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Call Could Ease India-Pakistan Tensions

  • Ayaz Gul

An Indian boy prepares to climb out the window of a house, the walls of which were damaged in mortar shell attack at Jora Farm village, in Ranbir Singh Pura, south of Jammu, India, Feb. 9, 2015.

An Indian boy prepares to climb out the window of a house, the walls of which were damaged in mortar shell attack at Jora Farm village, in Ranbir Singh Pura, south of Jammu, India, Feb. 9, 2015.

Indian Prime Minister Narendra Modi’s move to revive contacts with neighboring Pakistan by phoning his Pakistani counterpart, Nawaz Sharif, is being widely welcomed as a good omen for easing regional tensions.

Bilateral relations have been particularly tense since August, when New Delhi abruptly canceled high-level peace talks with Islamabad. It cited a meeting between Pakistan's top diplomat in New Delhi and separatist Kashmiri leaders, contacts India previously had never objected to.

The suspension of the dialogue led to deadly military clashes along the so-called Line of Control dividing the Himalayan region, in violation of a 2003 cease-fire.

Pakistan's military on Saturday again accused Indian forces of opening “unprovoked" fire, saying it had killed a civilian in Pakistani Kashmir.

Visit by foreign secretary

However, Modi’s call to Sharif on Friday has raised hope that tensions will subside in the coming days. Officials in both countries said the Indian leader told Sharif he would soon send his foreign secretary to Islamabad and other regional capitals.

The Pakistani prime minister, while speaking to reporters Saturday, briefly discussed the conversation.

He said Modi wanted to resume the bilateral dialogue. He added that Pakistan will talk to the Indian foreign secretary when he comes to Islamabad.

Some analysts say that President Barack Obama’s recent visit to India might have played a role in persuading Modi to re-engage with Pakistan. A day before the Indian leader called Sharif, the Pakistani leader spoke by phone with Obama.

Mushahid Hussain, who chairs the Pakistani Senate Defense Affairs Committee, said several things led to Modi's bid to restart contacts with Pakistan.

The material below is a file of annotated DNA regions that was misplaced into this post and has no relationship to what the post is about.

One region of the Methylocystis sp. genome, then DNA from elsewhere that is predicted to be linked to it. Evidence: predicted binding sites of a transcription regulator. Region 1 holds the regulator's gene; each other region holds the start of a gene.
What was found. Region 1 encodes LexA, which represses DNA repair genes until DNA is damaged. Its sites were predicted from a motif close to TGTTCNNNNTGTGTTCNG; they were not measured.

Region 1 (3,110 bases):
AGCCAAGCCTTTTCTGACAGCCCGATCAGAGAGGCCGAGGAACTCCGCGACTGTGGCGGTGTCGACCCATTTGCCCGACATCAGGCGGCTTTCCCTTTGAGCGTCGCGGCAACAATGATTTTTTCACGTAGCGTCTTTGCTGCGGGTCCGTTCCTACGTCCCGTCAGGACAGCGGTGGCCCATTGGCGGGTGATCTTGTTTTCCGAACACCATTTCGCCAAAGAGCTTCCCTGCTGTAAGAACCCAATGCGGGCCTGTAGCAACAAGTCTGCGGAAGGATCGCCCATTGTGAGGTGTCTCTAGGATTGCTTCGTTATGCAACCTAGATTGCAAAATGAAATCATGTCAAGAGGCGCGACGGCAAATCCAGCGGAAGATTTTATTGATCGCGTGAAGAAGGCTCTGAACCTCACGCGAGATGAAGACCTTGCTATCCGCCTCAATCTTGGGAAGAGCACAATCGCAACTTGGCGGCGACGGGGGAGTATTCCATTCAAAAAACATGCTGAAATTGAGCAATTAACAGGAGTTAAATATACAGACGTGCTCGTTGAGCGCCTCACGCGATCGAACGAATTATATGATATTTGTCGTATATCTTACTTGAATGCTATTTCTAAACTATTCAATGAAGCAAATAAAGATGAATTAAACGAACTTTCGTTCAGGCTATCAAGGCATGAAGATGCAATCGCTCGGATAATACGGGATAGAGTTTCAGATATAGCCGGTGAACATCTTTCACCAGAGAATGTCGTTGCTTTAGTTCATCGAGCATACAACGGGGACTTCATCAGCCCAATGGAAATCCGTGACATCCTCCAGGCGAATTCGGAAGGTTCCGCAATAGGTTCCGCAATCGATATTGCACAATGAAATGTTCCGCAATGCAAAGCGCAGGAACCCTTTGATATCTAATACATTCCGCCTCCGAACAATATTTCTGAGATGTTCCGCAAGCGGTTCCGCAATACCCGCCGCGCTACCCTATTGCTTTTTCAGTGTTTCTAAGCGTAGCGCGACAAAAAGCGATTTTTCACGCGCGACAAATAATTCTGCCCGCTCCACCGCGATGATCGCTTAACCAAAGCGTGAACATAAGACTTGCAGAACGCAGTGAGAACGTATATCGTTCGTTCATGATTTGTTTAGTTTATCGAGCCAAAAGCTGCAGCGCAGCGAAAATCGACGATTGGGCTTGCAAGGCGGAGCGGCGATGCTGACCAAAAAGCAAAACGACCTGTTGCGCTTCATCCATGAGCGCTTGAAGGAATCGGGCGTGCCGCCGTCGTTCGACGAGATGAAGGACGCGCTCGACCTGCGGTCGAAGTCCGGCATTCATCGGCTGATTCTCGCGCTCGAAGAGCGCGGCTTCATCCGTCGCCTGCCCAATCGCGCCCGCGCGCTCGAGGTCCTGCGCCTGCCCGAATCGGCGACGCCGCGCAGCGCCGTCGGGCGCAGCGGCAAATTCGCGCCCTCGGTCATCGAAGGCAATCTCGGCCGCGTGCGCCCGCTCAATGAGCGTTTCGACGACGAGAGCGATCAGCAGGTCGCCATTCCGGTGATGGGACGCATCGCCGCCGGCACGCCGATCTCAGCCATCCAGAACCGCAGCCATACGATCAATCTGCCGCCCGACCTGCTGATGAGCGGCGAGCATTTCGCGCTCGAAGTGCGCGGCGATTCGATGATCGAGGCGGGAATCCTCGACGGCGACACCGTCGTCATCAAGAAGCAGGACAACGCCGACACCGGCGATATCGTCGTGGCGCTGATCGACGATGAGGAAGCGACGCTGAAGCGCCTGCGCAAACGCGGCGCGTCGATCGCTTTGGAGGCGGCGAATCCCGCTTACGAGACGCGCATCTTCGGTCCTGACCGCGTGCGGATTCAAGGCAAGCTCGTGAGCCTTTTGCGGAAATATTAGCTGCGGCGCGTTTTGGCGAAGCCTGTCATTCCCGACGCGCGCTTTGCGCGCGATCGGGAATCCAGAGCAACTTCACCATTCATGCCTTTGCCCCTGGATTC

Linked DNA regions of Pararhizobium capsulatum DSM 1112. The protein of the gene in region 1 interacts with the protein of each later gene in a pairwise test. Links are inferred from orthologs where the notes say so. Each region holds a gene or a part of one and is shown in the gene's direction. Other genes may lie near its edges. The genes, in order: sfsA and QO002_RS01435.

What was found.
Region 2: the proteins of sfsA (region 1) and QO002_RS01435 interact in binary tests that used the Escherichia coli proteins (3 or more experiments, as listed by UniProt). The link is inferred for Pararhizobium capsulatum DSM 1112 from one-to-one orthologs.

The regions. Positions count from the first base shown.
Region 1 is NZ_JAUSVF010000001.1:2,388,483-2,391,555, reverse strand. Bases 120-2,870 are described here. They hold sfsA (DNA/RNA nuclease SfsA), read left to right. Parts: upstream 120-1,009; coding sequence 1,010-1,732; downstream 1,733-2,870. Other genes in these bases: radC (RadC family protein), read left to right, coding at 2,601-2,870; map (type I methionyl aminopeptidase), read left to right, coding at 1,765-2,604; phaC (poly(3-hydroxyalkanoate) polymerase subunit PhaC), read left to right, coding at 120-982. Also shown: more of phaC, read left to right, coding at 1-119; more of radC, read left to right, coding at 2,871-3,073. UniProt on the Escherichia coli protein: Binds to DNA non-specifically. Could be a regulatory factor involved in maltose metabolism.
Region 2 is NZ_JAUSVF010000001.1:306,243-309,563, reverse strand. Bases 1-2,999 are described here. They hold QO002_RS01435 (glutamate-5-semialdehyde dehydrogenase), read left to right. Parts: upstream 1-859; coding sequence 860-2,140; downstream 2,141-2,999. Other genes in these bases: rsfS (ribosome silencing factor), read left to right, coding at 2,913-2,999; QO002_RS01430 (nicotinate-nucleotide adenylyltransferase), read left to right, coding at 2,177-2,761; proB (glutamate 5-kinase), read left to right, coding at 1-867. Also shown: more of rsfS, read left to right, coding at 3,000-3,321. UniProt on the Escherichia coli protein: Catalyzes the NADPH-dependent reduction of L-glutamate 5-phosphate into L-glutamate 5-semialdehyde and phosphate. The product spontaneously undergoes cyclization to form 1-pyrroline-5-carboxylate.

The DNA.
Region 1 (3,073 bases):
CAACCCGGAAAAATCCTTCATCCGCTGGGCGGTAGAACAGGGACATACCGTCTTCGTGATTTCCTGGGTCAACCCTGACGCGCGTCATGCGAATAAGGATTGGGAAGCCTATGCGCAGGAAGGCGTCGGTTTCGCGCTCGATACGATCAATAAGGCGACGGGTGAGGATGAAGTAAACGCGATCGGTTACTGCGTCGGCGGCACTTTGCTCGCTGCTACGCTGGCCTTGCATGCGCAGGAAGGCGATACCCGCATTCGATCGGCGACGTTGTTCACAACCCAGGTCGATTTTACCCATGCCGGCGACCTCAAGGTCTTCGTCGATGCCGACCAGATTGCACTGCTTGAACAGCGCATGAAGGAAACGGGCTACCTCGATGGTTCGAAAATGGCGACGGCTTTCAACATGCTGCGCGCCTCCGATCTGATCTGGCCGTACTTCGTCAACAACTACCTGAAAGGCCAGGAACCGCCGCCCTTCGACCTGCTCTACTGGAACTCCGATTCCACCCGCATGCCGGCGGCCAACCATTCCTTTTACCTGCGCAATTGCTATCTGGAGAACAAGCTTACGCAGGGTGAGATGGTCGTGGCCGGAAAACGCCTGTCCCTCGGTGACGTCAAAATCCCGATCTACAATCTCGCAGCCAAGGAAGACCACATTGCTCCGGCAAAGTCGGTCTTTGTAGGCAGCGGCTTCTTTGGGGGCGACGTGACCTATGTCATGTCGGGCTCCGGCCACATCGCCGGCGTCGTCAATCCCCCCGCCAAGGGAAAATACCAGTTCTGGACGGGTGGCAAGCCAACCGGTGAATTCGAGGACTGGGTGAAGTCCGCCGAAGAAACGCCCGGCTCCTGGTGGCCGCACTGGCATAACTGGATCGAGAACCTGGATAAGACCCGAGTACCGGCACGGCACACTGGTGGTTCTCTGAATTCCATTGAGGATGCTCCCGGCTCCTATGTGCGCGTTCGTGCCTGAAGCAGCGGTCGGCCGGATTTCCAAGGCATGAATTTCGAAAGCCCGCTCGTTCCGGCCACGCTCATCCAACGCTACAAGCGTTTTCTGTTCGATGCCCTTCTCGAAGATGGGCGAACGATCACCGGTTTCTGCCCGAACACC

Modi's domestic position "is no longer unassailable," Hussain said. "It has become somewhat shaky after two elections which he was expected to win and which he did not. Secondly, I think it is very clear that Obama did push and prod Modi to resume the dialogue process, because Obama needs Pakistan for stabilizing Afghanistan.”

Cricket rivals to meet

The phone contact took place ahead of Sunday’s World Cup cricket match in Australia between archrivals India and Pakistan.

Amit Baruah, Delhi-based resident editor of The Hindu newspaper, said that prolonged suspension of diplomatic ties has always been a matter of concern for both the nations.

“Always when contacts resume or when there is a possibility of a dialogue, the speculation always is on the reasons behind this process resuming," he said. "So, obviously, they were looking for some via media or some mechanism, so cricket clearly was a convenient mechanism to ensure that this dialogue process begins.”

The United States welcomed the resumption of contacts between Islamabad and New Delhi, describing relations between the South Asian neighbors as critical for regional peace and security.

Both India and Pakistan claim the disputed Kashmir region in its entirety, and it remains at the center of regional tensions. The territorial dispute has triggered two wars and several low-level conflicts between the nuclear-armed neighbors. New Delhi wants Islamabad to rein in Islamist groups that allegedly fuel the Muslim separatist insurgency in Indian Kashmir, a point that Pakistan denies.

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